There’s a contact form at the bottom of this page if you’d like to pursue coaching further.
      All the best,
      Tallis

  2. Phil S says

    Hey Dr Barker, I’m thankful I found your site. I’ve got some health issues that I want to see if fasting will help expel. Well I jumped in with both feet and am on 5 1/2 days of a water fast. I was intermittent fasting before this and I’ve fasted for a couple days in a row in the past, but never beyond 2-3 days. I did ok for the 1st 3 days but day 4-5 I was pretty sluggish, tired, and my heart feels like it’s going to beat out of my chest. I couldn’t sleep last night due to muscle aches (felt like the flu), acid reflux, and I got sick. I was able to sleep for a couple hours this morning and feel a bit better – but wondering if I should quit and try again another time when I’ve had more ample time to prepare?

    • Tallis Barker Ph.D. says

      Hi Phil,
      Sounds like you’re experiencing the first wave of deeper detox caused by your fasting metabolism. This does take a few days to activate and is the reason that you’ve not felt these symptoms during your shorter fasts. I honestly can’t advise you what to do now without having worked together – I’d need to be familiar with your background plus the reasons that you’re fasting. You could almost certainly push through and keep going, but I can’t say whether this would be the most effective (or comfortable!) solution.
      All the best,
      Tallis

  3. M Lee says

    Hi Tallis, I attempted a water fast and made it to the morning of DAY 3. Early in that morning I felt like I had a slow heart beat and felt very tired. Is this normal? I’m wanting to start a water fast in 2 days, however, I’m nervous I’ll end up stopping it again. My goal is 7 days minimum and 21 days the most of my mind and body can! A little ambitious from just a full 2 day fast.

    • Tallis Barker Ph.D. says

      Hi M lee,
      Thanks for writing. Feeling tired is very normal for the first days into a water fast – and even longer if you don’t have any fasting experience. There’s a lot of detox to do! I can’t comment on your heartbeat without knowing more of the specifics of what had happened before then. The main thing is not to dive into anything too deep. Jumping straight up to 7-21 days is a big leap – which isn’t to say you can’t or shouldn’t do it. But do respect your body and mind along the way. Don’t force things, and if it doesn’t feel right, then stop. You can always pick things up with another fast, until things feel easier and more natural!
      All the best,
      Tallis

  4. Peter S says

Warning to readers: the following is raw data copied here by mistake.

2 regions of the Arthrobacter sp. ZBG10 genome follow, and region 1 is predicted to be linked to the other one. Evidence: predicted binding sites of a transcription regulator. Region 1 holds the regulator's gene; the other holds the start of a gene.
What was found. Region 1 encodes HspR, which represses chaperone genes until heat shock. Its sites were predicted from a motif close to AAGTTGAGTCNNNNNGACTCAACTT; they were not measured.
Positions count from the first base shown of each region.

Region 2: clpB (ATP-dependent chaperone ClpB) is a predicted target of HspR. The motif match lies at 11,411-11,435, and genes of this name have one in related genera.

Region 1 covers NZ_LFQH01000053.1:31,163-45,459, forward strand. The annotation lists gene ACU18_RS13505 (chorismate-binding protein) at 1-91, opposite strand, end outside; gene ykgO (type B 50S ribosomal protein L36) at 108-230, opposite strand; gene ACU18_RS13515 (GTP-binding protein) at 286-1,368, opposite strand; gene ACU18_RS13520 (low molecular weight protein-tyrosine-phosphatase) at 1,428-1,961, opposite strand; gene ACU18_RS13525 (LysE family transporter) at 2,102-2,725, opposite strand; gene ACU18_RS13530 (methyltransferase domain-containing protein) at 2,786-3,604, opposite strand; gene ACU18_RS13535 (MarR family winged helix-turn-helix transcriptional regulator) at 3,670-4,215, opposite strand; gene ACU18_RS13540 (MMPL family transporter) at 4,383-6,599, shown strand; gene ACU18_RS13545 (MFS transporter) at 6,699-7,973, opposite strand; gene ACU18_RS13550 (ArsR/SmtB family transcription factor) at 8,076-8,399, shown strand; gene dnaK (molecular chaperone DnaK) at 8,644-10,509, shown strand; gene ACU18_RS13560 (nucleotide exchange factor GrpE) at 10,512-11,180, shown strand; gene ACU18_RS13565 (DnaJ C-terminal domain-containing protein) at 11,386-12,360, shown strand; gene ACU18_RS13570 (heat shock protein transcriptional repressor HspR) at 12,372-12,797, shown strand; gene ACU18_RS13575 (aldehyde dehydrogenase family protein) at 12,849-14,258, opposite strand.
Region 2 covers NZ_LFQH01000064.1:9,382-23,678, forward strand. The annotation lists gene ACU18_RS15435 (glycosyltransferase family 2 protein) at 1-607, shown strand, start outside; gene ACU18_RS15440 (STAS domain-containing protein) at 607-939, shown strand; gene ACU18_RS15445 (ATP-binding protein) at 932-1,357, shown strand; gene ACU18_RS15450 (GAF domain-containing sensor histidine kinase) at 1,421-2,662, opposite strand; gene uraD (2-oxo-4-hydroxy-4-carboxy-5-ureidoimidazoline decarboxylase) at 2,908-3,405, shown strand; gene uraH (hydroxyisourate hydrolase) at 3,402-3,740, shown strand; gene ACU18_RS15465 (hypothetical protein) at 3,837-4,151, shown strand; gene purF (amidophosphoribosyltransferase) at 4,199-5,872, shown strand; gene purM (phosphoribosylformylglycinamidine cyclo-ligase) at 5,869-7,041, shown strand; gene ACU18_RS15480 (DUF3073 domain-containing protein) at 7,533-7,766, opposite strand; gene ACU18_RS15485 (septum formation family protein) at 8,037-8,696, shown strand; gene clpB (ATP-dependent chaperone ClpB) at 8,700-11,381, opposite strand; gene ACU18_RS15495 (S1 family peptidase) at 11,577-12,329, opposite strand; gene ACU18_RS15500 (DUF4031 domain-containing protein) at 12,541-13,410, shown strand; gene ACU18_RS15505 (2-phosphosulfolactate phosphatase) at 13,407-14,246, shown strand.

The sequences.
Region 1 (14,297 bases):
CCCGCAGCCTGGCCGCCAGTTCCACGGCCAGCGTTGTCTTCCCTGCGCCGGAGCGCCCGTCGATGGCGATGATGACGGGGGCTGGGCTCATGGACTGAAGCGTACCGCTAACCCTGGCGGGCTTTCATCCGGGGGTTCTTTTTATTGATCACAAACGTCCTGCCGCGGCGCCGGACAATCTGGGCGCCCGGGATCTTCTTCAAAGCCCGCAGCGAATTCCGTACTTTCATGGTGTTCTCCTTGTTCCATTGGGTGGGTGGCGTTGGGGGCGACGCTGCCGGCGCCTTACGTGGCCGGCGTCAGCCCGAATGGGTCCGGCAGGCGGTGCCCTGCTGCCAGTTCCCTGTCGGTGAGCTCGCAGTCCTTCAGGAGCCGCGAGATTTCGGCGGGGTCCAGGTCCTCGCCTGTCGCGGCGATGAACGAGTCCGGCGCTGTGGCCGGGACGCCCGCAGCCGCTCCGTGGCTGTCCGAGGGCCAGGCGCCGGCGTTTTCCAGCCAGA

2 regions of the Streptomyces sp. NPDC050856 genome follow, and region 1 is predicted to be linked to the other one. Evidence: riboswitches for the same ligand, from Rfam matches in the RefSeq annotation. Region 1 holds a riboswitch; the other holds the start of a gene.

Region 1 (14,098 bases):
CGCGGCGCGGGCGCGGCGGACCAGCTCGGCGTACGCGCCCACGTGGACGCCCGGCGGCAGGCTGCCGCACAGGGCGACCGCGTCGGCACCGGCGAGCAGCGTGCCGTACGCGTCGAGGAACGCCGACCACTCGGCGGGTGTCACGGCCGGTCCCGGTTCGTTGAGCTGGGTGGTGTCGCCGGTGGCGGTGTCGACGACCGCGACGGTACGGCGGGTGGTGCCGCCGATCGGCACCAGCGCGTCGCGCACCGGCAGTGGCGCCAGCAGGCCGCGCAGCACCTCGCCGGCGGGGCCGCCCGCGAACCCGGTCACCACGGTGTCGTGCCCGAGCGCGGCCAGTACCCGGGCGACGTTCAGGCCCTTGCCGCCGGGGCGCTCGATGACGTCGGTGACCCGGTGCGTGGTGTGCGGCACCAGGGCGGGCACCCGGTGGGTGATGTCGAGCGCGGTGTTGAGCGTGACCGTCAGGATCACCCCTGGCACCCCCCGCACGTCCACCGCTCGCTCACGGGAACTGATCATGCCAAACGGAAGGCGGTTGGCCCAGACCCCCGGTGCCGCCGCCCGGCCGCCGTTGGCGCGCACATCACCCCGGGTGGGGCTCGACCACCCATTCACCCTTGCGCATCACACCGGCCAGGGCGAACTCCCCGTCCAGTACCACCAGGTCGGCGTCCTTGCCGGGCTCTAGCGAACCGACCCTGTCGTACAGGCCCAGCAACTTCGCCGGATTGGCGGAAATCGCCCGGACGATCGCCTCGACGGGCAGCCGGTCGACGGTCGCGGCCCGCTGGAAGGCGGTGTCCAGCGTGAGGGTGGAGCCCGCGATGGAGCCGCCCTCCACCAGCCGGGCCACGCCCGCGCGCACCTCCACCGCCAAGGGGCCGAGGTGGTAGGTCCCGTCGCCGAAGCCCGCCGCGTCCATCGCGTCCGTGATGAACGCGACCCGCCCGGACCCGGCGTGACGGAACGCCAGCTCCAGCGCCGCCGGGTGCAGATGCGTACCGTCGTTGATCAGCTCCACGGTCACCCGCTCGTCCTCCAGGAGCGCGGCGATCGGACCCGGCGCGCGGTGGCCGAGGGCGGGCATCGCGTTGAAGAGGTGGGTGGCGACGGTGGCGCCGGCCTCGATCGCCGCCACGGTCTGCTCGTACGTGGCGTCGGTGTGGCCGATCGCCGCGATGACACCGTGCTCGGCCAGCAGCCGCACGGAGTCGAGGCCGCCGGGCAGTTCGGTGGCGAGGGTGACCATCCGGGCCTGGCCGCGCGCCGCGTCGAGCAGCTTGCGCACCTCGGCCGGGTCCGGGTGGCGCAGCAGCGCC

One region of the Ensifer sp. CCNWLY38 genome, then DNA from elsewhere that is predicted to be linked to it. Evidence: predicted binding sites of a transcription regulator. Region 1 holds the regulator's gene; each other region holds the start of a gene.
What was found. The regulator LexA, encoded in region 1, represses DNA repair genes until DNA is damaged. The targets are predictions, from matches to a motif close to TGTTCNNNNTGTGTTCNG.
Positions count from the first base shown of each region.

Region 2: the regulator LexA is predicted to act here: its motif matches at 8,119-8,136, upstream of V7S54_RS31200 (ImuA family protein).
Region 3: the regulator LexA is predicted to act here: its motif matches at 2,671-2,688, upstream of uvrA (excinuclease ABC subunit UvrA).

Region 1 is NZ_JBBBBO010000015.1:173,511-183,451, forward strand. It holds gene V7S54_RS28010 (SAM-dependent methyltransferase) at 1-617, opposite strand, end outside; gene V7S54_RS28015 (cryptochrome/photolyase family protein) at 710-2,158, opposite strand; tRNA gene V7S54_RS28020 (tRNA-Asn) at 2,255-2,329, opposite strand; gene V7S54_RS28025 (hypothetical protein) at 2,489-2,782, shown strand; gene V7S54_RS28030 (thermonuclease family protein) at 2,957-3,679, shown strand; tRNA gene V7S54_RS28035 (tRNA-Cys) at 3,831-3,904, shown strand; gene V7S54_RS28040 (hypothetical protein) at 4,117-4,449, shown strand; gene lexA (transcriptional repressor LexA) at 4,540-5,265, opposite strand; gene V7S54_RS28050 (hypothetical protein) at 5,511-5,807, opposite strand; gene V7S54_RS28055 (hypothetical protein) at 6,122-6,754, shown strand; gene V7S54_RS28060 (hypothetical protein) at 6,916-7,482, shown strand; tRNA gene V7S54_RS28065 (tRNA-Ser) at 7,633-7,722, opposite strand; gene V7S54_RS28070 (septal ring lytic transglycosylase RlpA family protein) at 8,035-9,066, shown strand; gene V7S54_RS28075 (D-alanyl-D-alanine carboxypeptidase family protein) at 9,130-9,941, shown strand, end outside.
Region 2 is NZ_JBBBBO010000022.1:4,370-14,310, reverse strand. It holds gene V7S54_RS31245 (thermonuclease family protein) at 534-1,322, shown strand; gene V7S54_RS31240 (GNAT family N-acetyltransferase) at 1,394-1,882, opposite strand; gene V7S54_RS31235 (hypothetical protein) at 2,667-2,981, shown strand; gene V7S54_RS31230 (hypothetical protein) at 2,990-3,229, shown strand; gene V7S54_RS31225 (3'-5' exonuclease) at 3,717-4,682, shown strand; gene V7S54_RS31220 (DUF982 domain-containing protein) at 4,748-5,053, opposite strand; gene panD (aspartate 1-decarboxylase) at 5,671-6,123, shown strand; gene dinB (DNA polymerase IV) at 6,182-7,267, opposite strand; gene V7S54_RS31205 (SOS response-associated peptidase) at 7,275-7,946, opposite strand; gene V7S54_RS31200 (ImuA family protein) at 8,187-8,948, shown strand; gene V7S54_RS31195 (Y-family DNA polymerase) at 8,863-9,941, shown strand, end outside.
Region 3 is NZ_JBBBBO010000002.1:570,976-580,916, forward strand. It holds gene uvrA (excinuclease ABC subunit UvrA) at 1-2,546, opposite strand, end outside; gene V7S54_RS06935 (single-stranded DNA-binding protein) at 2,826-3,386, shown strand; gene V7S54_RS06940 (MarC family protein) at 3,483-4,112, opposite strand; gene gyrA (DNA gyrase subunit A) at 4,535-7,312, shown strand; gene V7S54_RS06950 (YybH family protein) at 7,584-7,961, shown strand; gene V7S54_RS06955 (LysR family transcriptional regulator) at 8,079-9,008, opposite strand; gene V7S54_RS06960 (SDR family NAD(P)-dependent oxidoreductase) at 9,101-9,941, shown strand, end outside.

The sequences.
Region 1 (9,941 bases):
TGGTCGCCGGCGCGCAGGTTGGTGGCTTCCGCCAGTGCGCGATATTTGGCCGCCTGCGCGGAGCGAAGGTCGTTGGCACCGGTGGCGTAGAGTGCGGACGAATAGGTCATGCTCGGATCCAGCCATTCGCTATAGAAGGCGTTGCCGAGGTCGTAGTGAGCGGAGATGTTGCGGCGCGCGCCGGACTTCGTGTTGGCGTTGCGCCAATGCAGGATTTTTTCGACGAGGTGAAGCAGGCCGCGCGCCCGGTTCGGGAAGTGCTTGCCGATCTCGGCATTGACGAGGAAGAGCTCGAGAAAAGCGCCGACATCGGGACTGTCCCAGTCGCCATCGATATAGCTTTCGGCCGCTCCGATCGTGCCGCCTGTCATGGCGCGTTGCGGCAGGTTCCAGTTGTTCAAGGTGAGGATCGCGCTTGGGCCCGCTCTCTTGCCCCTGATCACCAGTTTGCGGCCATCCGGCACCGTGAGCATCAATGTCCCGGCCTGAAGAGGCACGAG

What you write really makes sense now, especially since the 7-day fast rash is around four of the lymph nodes. The body is wonderfully made! One could speculate that a person who has so much toxins expelled as to develop a bad rash really benefited from the fasting “housecleaning”. 14 days would have been even better but this was my first time and it was not easy. What would be a sensible amount of time to wait until fasting again?

    • Tallis Barker Ph.D. says

      Seven days is a really strong accomplishment for your first time – so I hope you feel good about that!
      In terms of the length of time before your next fast, think about it like this: if the human body is capable of doing a 40-day fast, then there’s no physical reason to wait at all after a 7-day fast. The issue is more psychological/emotional, and it’s extremely important to give yourself enough time so that you don’t go into the next fast meeting a lot of resistance from that part of you which felt deprived during the fast.
      We use food to distract us from boredom, to fill in the holes where we’re not feeling comforted or loved. It takes time and experience in fasting to clearly recognise this, and learn to free yourself from this. Until then, enjoy food in between your fasts so that when you fast, you can enjoy this too!
      Tallis

  5. Peter S says

    Fantastic site and information! I like it better than Dr Fung’s book which is very mainstream and geared to shorter fasts. I bought two of your ebooks and finished them in the same day. Great information. I felt hungry and tired the whole time, I honestly expected a smoother ride.

    I was planning a 10 day fast but today on my Day 7 of waterfasting I broke it because I have just developed what I believe are called “Keto Rashes” on both arms and legs. Not much itching but it is very red. I have never had anything like it. Tallis, is fasting-induced rashes something you have come across?

    • Tallis Barker Ph.D. says

      Hi Peter,